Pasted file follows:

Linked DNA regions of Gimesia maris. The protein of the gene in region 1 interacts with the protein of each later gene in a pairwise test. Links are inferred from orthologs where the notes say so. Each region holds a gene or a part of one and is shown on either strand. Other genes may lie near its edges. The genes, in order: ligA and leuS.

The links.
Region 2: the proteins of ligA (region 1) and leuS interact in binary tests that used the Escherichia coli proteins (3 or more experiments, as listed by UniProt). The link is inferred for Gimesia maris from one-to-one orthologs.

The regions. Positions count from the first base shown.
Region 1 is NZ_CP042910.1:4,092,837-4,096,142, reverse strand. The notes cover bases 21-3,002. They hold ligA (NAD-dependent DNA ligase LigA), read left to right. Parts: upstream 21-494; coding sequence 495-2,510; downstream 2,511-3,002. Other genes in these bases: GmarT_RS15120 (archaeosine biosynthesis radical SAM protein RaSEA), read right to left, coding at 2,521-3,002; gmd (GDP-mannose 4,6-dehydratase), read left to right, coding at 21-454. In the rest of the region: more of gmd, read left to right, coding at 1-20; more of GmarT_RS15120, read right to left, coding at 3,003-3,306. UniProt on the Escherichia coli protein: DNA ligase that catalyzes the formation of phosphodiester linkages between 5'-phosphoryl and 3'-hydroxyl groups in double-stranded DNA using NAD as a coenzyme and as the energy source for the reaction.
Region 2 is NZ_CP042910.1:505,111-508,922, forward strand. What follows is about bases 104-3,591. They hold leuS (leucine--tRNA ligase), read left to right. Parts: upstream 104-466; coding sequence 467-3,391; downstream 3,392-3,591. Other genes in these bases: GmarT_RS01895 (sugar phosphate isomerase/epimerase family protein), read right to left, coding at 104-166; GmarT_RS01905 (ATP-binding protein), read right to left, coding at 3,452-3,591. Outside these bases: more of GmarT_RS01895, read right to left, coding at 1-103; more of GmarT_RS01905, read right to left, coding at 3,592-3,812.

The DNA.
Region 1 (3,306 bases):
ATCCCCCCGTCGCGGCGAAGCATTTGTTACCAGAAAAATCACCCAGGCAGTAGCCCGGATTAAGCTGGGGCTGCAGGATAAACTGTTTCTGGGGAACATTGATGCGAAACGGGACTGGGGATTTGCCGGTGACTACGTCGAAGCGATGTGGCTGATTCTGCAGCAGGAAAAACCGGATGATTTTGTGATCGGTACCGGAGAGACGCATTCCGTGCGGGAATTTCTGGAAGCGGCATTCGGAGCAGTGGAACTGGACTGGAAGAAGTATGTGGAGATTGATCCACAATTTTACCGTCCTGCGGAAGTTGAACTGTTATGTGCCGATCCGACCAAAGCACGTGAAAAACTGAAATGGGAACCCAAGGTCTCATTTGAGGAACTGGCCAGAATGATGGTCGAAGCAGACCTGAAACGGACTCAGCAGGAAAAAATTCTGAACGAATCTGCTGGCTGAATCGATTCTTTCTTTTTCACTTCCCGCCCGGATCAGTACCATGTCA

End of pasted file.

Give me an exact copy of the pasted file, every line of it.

Linked DNA regions of Gimesia maris. The protein of the gene in region 1 interacts with the protein of each later gene in a pairwise test. Links are inferred from orthologs where the notes say so. Each region holds a gene or a part of one and is shown on either strand. Other genes may lie near its edges. The genes, in order: ligA and leuS.

The links.
Region 2: the proteins of ligA (region 1) and leuS interact in binary tests that used the Escherichia coli proteins (3 or more experiments, as listed by UniProt). The link is inferred for Gimesia maris from one-to-one orthologs.

The regions. Positions count from the first base shown.
Region 1 is NZ_CP042910.1:4,092,837-4,096,142, reverse strand. The notes cover bases 21-3,002. They hold ligA (NAD-dependent DNA ligase LigA), read left to right. Parts: upstream 21-494; coding sequence 495-2,510; downstream 2,511-3,002. Other genes in these bases: GmarT_RS15120 (archaeosine biosynthesis radical SAM protein RaSEA), read right to left, coding at 2,521-3,002; gmd (GDP-mannose 4,6-dehydratase), read left to right, coding at 21-454. In the rest of the region: more of gmd, read left to right, coding at 1-20; more of GmarT_RS15120, read right to left, coding at 3,003-3,306. UniProt on the Escherichia coli protein: DNA ligase that catalyzes the formation of phosphodiester linkages between 5'-phosphoryl and 3'-hydroxyl groups in double-stranded DNA using NAD as a coenzyme and as the energy source for the reaction.
Region 2 is NZ_CP042910.1:505,111-508,922, forward strand. What follows is about bases 104-3,591. They hold leuS (leucine--tRNA ligase), read left to right. Parts: upstream 104-466; coding sequence 467-3,391; downstream 3,392-3,591. Other genes in these bases: GmarT_RS01895 (sugar phosphate isomerase/epimerase family protein), read right to left, coding at 104-166; GmarT_RS01905 (ATP-binding protein), read right to left, coding at 3,452-3,591. Outside these bases: more of GmarT_RS01895, read right to left, coding at 1-103; more of GmarT_RS01905, read right to left, coding at 3,592-3,812.

The DNA.
Region 1 (3,306 bases):
ATCCCCCCGTCGCGGCGAAGCATTTGTTACCAGAAAAATCACCCAGGCAGTAGCCCGGATTAAGCTGGGGCTGCAGGATAAACTGTTTCTGGGGAACATTGATGCGAAACGGGACTGGGGATTTGCCGGTGACTACGTCGAAGCGATGTGGCTGATTCTGCAGCAGGAAAAACCGGATGATTTTGTGATCGGTACCGGAGAGACGCATTCCGTGCGGGAATTTCTGGAAGCGGCATTCGGAGCAGTGGAACTGGACTGGAAGAAGTATGTGGAGATTGATCCACAATTTTACCGTCCTGCGGAAGTTGAACTGTTATGTGCCGATCCGACCAAAGCACGTGAAAAACTGAAATGGGAACCCAAGGTCTCATTTGAGGAACTGGCCAGAATGATGGTCGAAGCAGACCTGAAACGGACTCAGCAGGAAAAAATTCTGAACGAATCTGCTGGCTGAATCGATTCTTTCTTTTTCACTTCCCGCCCGGATCAGTACCATGTCA